Rock Journalism from someone who seemed to always be an insider, but wrote about it all ,for us to read.
Jeb
A fascinating collection of articles by rock journalist Nick Kent, who spent much time interviewing and hanging out with the baddest, the saddest and ugliest characters in the rock scene. There are more misfits and brooding cats here than you can shake a drumstick at. The netherworld of rock 'n' roll is portrayed in all its glorious decadence. Petty ego-trips, insane drug intake, infantile bickering, and sad musings; all this is what made, makes, and will continue to make rock music the magnific...more
Steve
Insightful glimpse into the world of music creators -- from Johnny Cash to Sid Vicious. The chapter on Brian Wilson and the Beach Boys is worth the price of the book.
Kent has a gonzo writing style which he carries off well.

"the bulbous boom that is Barry White was serenading various species of pond-life"

"If his talent as a composer was simply non-existent, his lack of success as a father was to prove rather more significant. Put simply, the man was a sadist and what he practiced on his three son...more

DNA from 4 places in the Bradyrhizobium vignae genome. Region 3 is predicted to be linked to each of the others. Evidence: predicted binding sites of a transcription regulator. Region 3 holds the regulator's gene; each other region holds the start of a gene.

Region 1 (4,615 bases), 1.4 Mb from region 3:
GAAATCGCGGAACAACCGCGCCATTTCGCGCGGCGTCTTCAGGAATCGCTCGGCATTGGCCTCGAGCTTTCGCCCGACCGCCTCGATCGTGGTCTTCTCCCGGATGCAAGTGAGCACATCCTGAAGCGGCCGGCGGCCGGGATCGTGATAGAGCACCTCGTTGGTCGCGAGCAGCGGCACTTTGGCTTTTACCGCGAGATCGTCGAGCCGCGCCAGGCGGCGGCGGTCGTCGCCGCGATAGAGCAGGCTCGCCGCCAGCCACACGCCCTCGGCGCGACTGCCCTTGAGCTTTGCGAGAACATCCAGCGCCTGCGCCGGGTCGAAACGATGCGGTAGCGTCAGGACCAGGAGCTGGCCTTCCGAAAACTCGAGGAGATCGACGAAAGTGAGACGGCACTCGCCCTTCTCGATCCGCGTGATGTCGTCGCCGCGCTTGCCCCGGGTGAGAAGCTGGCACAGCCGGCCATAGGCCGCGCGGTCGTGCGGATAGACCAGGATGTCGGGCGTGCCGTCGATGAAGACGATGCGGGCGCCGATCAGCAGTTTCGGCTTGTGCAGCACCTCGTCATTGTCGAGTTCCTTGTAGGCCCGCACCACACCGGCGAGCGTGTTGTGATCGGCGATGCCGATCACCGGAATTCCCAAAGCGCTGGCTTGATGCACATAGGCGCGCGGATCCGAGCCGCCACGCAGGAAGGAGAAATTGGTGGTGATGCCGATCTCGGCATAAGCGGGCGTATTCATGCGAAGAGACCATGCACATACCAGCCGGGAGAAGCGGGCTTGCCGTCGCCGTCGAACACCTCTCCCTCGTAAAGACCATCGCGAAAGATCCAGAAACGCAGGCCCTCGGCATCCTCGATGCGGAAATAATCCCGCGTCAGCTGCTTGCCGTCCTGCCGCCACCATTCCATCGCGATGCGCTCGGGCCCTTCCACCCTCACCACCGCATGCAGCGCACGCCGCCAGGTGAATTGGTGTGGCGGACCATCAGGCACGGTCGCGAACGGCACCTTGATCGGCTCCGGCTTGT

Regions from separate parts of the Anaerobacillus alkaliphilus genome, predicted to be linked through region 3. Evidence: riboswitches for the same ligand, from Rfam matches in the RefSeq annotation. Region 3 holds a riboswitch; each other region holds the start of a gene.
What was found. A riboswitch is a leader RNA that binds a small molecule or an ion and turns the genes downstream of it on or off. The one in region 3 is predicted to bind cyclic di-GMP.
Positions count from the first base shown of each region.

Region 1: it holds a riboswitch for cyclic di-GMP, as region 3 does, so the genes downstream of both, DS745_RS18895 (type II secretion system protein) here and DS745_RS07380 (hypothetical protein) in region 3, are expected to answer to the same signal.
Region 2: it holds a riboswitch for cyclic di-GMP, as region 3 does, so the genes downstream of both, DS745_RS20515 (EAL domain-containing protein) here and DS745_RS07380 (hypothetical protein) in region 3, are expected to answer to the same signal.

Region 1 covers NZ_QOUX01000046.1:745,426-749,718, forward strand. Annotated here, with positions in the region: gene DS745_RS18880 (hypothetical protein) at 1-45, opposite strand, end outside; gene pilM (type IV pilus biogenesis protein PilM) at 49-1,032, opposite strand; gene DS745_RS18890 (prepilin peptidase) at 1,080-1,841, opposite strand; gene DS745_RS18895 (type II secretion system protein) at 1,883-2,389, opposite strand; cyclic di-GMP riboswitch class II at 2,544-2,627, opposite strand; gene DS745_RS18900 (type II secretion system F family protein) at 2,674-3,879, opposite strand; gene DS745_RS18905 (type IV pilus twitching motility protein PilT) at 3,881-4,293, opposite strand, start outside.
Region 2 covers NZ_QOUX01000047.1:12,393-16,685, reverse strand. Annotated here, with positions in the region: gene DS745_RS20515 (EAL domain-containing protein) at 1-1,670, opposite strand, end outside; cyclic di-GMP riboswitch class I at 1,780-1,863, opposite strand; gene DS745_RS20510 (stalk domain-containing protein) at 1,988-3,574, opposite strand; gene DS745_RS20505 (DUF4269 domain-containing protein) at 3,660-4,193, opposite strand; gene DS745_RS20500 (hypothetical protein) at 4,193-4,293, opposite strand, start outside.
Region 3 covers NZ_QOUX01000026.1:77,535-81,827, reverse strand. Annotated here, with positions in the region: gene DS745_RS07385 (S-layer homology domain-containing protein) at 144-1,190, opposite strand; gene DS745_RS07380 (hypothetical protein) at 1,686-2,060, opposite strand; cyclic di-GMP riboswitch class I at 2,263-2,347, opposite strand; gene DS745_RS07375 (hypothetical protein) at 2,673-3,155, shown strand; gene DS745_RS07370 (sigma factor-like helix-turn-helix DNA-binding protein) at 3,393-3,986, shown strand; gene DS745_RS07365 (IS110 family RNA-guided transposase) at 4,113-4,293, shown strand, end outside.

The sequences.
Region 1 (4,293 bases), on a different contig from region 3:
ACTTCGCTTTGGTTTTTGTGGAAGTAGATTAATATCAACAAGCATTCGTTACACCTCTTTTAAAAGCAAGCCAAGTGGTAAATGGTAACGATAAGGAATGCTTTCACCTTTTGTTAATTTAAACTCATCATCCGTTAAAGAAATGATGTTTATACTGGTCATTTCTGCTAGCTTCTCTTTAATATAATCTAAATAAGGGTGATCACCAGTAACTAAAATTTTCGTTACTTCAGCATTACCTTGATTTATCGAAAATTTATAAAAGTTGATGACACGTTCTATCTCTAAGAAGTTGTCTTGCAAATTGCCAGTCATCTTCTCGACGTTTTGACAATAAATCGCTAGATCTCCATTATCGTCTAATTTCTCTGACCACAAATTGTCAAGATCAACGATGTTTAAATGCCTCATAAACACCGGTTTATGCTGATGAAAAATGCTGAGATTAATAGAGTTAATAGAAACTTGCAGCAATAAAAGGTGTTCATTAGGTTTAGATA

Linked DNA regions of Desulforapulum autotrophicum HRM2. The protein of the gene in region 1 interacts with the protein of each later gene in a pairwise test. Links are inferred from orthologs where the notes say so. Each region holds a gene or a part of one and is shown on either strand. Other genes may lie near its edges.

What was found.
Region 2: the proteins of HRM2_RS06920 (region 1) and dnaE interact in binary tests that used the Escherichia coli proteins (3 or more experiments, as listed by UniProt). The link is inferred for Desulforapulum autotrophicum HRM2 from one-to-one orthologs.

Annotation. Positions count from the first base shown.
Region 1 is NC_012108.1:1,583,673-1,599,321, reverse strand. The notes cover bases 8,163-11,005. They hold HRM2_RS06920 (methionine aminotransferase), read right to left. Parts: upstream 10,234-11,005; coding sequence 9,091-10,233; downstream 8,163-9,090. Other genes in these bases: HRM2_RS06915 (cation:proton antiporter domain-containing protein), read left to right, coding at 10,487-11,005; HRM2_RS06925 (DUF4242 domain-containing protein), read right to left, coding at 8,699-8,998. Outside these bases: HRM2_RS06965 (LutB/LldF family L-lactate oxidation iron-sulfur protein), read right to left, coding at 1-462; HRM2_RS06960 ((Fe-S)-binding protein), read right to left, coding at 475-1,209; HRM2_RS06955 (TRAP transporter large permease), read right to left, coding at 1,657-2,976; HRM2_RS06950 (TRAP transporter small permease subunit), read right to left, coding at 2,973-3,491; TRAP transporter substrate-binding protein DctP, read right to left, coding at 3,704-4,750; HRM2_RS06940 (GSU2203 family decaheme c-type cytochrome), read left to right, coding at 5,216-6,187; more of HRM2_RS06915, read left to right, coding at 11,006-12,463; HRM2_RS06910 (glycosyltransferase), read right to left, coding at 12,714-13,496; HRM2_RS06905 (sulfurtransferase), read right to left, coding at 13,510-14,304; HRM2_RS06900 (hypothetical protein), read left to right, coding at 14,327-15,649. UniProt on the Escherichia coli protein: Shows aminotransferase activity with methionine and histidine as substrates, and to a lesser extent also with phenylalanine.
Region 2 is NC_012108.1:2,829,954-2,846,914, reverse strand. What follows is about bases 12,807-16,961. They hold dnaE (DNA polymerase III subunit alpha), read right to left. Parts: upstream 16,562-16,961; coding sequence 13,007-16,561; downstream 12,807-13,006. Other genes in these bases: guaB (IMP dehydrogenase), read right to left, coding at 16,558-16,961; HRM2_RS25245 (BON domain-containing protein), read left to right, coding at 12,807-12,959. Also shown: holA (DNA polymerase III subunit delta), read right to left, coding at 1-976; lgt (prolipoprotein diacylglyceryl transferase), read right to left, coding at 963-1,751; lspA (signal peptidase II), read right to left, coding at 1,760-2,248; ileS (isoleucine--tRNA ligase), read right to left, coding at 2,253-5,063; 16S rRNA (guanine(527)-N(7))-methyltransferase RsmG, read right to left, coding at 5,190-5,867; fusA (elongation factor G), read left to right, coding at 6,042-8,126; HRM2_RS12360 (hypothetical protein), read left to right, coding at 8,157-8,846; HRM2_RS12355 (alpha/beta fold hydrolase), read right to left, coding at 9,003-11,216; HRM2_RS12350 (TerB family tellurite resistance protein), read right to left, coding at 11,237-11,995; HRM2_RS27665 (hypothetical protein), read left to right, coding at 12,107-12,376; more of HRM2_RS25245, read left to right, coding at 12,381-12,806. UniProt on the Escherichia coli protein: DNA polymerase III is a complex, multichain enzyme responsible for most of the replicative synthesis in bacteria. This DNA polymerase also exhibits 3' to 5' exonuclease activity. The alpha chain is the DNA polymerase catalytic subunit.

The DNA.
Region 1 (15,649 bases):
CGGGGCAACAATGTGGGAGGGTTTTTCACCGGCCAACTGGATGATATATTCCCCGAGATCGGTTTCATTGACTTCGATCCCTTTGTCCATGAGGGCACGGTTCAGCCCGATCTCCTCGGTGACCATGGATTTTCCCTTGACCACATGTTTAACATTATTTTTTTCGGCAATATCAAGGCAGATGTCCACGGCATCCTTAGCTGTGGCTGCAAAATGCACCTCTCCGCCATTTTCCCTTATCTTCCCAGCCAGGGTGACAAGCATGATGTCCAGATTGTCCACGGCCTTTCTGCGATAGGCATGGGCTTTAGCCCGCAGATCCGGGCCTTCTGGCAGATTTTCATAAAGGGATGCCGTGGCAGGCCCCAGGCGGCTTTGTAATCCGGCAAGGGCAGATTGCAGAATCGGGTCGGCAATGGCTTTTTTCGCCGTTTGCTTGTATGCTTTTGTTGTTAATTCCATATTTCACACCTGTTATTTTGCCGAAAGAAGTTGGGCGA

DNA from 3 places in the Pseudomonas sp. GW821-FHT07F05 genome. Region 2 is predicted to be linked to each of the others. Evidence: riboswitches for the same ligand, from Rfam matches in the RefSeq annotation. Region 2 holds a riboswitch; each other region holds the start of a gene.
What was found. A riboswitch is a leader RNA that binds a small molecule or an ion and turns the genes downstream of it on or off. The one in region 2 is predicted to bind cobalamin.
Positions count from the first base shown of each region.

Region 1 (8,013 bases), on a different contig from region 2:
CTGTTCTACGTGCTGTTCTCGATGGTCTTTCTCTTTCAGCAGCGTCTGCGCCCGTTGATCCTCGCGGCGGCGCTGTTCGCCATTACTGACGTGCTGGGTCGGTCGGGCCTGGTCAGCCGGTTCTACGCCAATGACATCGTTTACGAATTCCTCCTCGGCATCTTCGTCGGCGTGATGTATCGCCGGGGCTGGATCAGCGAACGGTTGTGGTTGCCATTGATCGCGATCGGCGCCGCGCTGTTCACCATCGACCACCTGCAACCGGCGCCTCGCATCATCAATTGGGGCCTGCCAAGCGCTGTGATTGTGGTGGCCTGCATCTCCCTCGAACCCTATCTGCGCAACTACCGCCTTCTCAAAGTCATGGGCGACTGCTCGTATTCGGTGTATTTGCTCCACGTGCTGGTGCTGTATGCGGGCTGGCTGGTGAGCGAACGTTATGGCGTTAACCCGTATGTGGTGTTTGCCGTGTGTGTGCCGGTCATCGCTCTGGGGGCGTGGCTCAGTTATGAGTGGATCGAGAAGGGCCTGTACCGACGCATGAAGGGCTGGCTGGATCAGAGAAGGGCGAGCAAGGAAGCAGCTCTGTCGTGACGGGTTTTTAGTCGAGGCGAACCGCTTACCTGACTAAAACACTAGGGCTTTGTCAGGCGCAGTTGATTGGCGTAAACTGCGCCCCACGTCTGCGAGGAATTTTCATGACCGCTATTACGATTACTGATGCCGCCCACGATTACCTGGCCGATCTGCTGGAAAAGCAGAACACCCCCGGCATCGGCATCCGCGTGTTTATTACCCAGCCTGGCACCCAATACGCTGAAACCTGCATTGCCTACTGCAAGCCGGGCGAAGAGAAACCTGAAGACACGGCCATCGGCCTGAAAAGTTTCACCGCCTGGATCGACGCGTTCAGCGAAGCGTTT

Katherine
I ate up these dark, unedited versions of the rockers' lives. Well, let's clarify "rockers." The thing about Kent's book is that... Well, some weren't what I consider rock and rollers. To be clear, I'm 22 years old. Brian Wilson to me was a pioneer and one hell of an interesting story, but the Beach Boys? I was expecting those crazy stories we all hear about Led Zeppelin, etc. However, the book is worth the read for more than a few stories (Rolling Stones, The Smiths, Brian Wilson, Miles Davis,...more
Natalie
This book is a collection of chapters (or essays) on musicians with a dark side whether its drugs, aggression or a grandiose sense of self worth. Regardless of being a fan or not of the various subjects I found this utterly compelling and informative. Artists I know well (e.g. Brian Wilson or Mick Jagger) are shown to be just as you might imagine in their prime whereas the chapters on artists I have read less about (e.g. Jerry Lee Lewis or Roky Erikson) serve as tasters to the madness of their c...more
Godzilla
A wonderful, diverse collection of interviews compiled from Nick Kent's long career.

There truly should be something for every music fan in here, or else you're not really a music fan!

Given Kent's history he's the perfect foil for tales of excess and depravity, and he pulls few punches. I even sensed that he's not overly fond of Sid Vicious!

The writing is good, even better when you realise that some sections have been pulled together from a few different interviews over the years.

I learnt a lot a...more